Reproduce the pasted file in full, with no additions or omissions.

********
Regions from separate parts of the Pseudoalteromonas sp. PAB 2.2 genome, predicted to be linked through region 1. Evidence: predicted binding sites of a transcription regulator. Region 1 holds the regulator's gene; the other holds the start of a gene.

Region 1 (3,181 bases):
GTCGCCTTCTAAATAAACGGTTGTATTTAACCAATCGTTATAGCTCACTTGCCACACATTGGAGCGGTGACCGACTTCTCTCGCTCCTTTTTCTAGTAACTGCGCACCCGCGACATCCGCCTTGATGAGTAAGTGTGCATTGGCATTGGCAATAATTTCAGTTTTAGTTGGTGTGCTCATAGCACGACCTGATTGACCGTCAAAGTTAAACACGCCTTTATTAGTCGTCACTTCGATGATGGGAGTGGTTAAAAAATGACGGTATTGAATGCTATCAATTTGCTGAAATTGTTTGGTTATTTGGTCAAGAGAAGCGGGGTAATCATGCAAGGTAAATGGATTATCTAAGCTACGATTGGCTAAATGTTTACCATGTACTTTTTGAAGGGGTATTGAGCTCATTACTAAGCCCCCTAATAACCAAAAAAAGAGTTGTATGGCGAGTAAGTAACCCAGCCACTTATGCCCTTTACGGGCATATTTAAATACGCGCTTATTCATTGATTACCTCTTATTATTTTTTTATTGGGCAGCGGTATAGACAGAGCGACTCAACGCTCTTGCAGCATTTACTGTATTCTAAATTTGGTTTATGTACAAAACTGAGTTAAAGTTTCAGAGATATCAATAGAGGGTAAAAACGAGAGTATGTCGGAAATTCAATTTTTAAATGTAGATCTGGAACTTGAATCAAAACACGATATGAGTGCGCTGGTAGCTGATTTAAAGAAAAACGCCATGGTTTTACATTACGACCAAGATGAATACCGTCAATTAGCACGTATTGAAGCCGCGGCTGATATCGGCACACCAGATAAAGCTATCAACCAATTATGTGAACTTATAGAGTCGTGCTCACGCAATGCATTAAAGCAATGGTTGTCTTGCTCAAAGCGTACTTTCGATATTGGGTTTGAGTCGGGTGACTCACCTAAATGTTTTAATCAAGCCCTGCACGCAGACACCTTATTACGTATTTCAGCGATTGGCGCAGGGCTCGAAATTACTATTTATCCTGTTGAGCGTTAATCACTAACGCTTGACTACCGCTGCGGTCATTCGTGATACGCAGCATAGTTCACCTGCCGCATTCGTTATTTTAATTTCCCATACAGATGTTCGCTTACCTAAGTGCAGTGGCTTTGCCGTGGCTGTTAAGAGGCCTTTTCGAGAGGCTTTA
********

Regions from separate parts of the Pseudoalteromonas sp. PAB 2.2 genome, predicted to be linked through region 1. Evidence: predicted binding sites of a transcription regulator. Region 1 holds the regulator's gene; the other holds the start of a gene.

Region 1 (3,181 bases):
GTCGCCTTCTAAATAAACGGTTGTATTTAACCAATCGTTATAGCTCACTTGCCACACATTGGAGCGGTGACCGACTTCTCTCGCTCCTTTTTCTAGTAACTGCGCACCCGCGACATCCGCCTTGATGAGTAAGTGTGCATTGGCATTGGCAATAATTTCAGTTTTAGTTGGTGTGCTCATAGCACGACCTGATTGACCGTCAAAGTTAAACACGCCTTTATTAGTCGTCACTTCGATGATGGGAGTGGTTAAAAAATGACGGTATTGAATGCTATCAATTTGCTGAAATTGTTTGGTTATTTGGTCAAGAGAAGCGGGGTAATCATGCAAGGTAAATGGATTATCTAAGCTACGATTGGCTAAATGTTTACCATGTACTTTTTGAAGGGGTATTGAGCTCATTACTAAGCCCCCTAATAACCAAAAAAAGAGTTGTATGGCGAGTAAGTAACCCAGCCACTTATGCCCTTTACGGGCATATTTAAATACGCGCTTATTCATTGATTACCTCTTATTATTTTTTTATTGGGCAGCGGTATAGACAGAGCGACTCAACGCTCTTGCAGCATTTACTGTATTCTAAATTTGGTTTATGTACAAAACTGAGTTAAAGTTTCAGAGATATCAATAGAGGGTAAAAACGAGAGTATGTCGGAAATTCAATTTTTAAATGTAGATCTGGAACTTGAATCAAAACACGATATGAGTGCGCTGGTAGCTGATTTAAAGAAAAACGCCATGGTTTTACATTACGACCAAGATGAATACCGTCAATTAGCACGTATTGAAGCCGCGGCTGATATCGGCACACCAGATAAAGCTATCAACCAATTATGTGAACTTATAGAGTCGTGCTCACGCAATGCATTAAAGCAATGGTTGTCTTGCTCAAAGCGTACTTTCGATATTGGGTTTGAGTCGGGTGACTCACCTAAATGTTTTAATCAAGCCCTGCACGCAGACACCTTATTACGTATTTCAGCGATTGGCGCAGGGCTCGAAATTACTATTTATCCTGTTGAGCGTTAATCACTAACGCTTGACTACCGCTGCGGTCATTCGTGATACGCAGCATAGTTCACCTGCCGCATTCGTTATTTTAATTTCCCATACAGATGTTCGCTTACCTAAGTGCAGTGGCTTTGCCGTGGCTGTTAAGAGGCCTTTTCGAGAGGCTTTA